371: Kudos & Kicks: Reviewing the good, bad and questionable

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Note: HTAP facilitated 5 Proclamations for the Lee County Commission, the City of Sanibel, City of Ft. Myers, City ofBonita Springs, and the Village of Estero by submitting a sample proclamation, working with their staffs to create their proclamations and attending their meetings to accept the proclamations and to answer questions.

Thanks to all of the local governments who were so willing to take on this subject as they have been in the past.  Nola Theiss, Executive Director of HTAP.

Kudos & Kicks: Reviewing the good, bad and questionable

Kudos & Kicks: Reviewing the good, bad and questionable

Kudos

January was designated to raise awareness of the scourge of human trafficking. Southwest Florida is fortunate to have a host of organizations focused on rooting out modern-day slavery.

Florida has many credits to be proud of when it comes to leading the nation, but on the flip side it’s among the states where human trafficking is most prevalent.

Both Collier and Lee county commissions paid tribute this month to regional organizations working to eradicate human and sex-slave trafficking.

In both a kick and a kudo, a Lee County Commission proclamation this week notes “Florida is recognized as one of three states with the highest incidence of human trafficking and also as one of the states which is doing the most to combat this crime in terms of legislation and victims treated.”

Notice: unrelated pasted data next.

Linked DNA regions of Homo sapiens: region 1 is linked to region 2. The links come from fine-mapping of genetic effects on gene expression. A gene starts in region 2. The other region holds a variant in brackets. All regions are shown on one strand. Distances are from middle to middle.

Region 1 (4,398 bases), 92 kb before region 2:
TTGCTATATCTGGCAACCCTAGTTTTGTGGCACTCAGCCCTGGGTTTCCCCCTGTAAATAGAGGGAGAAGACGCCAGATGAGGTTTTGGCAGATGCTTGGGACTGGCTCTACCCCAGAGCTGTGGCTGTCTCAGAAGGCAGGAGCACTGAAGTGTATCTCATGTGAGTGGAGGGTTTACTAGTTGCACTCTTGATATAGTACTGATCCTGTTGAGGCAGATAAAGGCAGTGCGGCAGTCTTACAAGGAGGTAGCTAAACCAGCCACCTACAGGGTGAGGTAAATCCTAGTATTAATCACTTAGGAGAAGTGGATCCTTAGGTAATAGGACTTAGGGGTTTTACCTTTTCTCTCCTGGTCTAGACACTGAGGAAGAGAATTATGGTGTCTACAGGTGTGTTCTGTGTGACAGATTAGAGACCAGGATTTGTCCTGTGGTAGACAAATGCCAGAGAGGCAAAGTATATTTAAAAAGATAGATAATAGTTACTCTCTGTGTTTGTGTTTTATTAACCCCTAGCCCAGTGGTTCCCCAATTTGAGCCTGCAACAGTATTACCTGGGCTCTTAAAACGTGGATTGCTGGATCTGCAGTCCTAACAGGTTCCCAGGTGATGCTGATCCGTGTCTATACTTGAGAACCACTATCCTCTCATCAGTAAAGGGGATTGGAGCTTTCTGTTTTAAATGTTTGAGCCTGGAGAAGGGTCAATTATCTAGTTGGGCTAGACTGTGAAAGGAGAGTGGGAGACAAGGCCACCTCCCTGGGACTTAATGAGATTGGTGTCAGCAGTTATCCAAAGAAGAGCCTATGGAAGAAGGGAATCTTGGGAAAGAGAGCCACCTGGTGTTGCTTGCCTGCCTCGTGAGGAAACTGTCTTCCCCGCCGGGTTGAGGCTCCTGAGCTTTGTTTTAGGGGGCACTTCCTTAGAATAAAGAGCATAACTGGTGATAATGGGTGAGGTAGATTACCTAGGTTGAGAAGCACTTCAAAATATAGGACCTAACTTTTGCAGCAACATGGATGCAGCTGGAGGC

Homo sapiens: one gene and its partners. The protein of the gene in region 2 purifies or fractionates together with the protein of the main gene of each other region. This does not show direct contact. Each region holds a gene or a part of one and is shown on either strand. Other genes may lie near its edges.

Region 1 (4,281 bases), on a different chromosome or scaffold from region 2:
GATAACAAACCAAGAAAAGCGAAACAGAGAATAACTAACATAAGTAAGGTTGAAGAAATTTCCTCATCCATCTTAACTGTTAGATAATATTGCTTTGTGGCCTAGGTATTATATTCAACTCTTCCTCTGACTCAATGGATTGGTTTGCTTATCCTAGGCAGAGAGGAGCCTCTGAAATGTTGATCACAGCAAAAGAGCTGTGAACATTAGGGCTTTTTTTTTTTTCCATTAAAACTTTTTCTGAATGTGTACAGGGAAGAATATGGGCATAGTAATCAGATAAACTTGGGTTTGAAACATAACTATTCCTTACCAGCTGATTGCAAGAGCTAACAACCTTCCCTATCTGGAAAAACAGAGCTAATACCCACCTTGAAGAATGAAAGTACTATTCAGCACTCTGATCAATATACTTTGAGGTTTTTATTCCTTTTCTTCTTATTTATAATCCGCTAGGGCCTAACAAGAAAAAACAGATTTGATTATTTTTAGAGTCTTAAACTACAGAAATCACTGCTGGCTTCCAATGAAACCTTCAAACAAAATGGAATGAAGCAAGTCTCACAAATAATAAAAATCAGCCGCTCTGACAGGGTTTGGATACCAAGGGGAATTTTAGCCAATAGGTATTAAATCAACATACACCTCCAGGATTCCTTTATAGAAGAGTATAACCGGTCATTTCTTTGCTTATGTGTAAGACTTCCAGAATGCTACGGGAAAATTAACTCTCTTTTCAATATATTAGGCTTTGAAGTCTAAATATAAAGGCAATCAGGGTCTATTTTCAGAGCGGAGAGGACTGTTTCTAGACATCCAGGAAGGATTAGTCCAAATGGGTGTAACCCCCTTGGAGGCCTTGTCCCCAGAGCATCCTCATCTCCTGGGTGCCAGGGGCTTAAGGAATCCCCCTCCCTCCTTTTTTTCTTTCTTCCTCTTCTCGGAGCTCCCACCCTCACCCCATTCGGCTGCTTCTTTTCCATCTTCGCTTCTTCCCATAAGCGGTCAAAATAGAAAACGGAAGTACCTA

Collier commissioners’ proclamation, which honors organizations trying to identify and assist victims, states: “Second only to the illegal drug trade, human trafficking is among the most lucrative crimes worldwide and Florida has been documented as one of the largest hubs for U.S. human trafficking.”

Lee commissioners were reminded this isn’t just an adult victim crime, but children are at risk, particularly runaways who are lured into sex trafficking by a predatory profiteer. Lee commissioners praised the U.S. Attorney’s Office for leading a task force, the Lee Sheriff’s Office and community organizations that “founded one of the first human trafficking task forces in the country in 2005,” Florida Gulf Coast University, Hodges University, Lee Health system and Abuse Counseling Treatment, among others.

At the Collier commission meeting, health department administrator Stephanie Vick noted harmful effects on children entrapped as sex slaves also include teen pregnancy and sexually transmitted diseases.

Collier commissioners honored the health department, Shelter for Abused Women and Children, and the Collier Sheriff’s Office for battling trafficking and helping victims.

Collier Commissioner Donna Fiala told the gathering that at a recent national conference of county associations, the Collier Sheriff’s Office was singled out as an agency others across the nation should seek to emulate in battling human trafficking.

We also applaud the Women’s Foundation of Southwest Florida, which earlier this month cited its ongoing work toward assembling a unified database to track trends that can better identify strategies and allocate resources to combat trafficking.

If you suspect someone is a victim, the always-staffed National Human Trafficking Resource Center hotline is 1-888-373-7888 or text 233733 (BE FREE).